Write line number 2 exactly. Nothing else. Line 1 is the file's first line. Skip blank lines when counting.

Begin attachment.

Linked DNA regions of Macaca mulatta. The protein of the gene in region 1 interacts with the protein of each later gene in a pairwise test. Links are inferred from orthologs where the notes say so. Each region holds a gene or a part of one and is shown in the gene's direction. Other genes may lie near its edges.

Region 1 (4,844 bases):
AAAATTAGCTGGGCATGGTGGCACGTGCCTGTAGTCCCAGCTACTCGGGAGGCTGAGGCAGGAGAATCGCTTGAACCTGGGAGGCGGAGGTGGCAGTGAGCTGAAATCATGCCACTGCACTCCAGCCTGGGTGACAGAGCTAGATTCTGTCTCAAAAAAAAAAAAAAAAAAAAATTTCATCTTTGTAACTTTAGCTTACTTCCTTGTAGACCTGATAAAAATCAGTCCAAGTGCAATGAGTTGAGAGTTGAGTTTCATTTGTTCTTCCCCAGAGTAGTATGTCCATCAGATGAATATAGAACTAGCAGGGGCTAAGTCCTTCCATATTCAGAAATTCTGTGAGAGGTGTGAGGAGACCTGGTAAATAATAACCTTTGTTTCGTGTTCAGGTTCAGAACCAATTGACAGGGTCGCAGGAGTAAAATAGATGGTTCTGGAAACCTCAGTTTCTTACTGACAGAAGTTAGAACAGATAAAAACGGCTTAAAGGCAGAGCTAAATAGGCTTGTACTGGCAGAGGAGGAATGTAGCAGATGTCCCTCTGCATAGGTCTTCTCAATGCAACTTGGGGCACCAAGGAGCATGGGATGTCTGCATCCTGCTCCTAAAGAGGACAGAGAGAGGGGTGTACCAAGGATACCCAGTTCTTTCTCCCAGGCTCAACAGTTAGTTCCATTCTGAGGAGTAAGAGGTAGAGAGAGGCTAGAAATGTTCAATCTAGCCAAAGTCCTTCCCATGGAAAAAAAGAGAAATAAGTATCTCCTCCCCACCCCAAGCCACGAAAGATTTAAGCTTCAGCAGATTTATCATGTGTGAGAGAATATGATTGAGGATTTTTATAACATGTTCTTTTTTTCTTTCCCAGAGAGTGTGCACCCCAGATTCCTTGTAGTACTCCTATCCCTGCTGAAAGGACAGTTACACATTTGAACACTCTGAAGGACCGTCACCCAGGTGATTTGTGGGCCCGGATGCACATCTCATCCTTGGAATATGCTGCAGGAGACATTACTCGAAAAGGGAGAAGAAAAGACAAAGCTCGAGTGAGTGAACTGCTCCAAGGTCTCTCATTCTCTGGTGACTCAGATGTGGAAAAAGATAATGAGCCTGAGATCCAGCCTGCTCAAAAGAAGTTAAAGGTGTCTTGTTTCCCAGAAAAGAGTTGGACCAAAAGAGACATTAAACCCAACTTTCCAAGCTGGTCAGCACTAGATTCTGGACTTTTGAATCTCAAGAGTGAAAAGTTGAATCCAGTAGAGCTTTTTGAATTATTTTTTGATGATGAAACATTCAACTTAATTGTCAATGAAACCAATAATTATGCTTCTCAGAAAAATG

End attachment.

Region 1 (4,844 bases):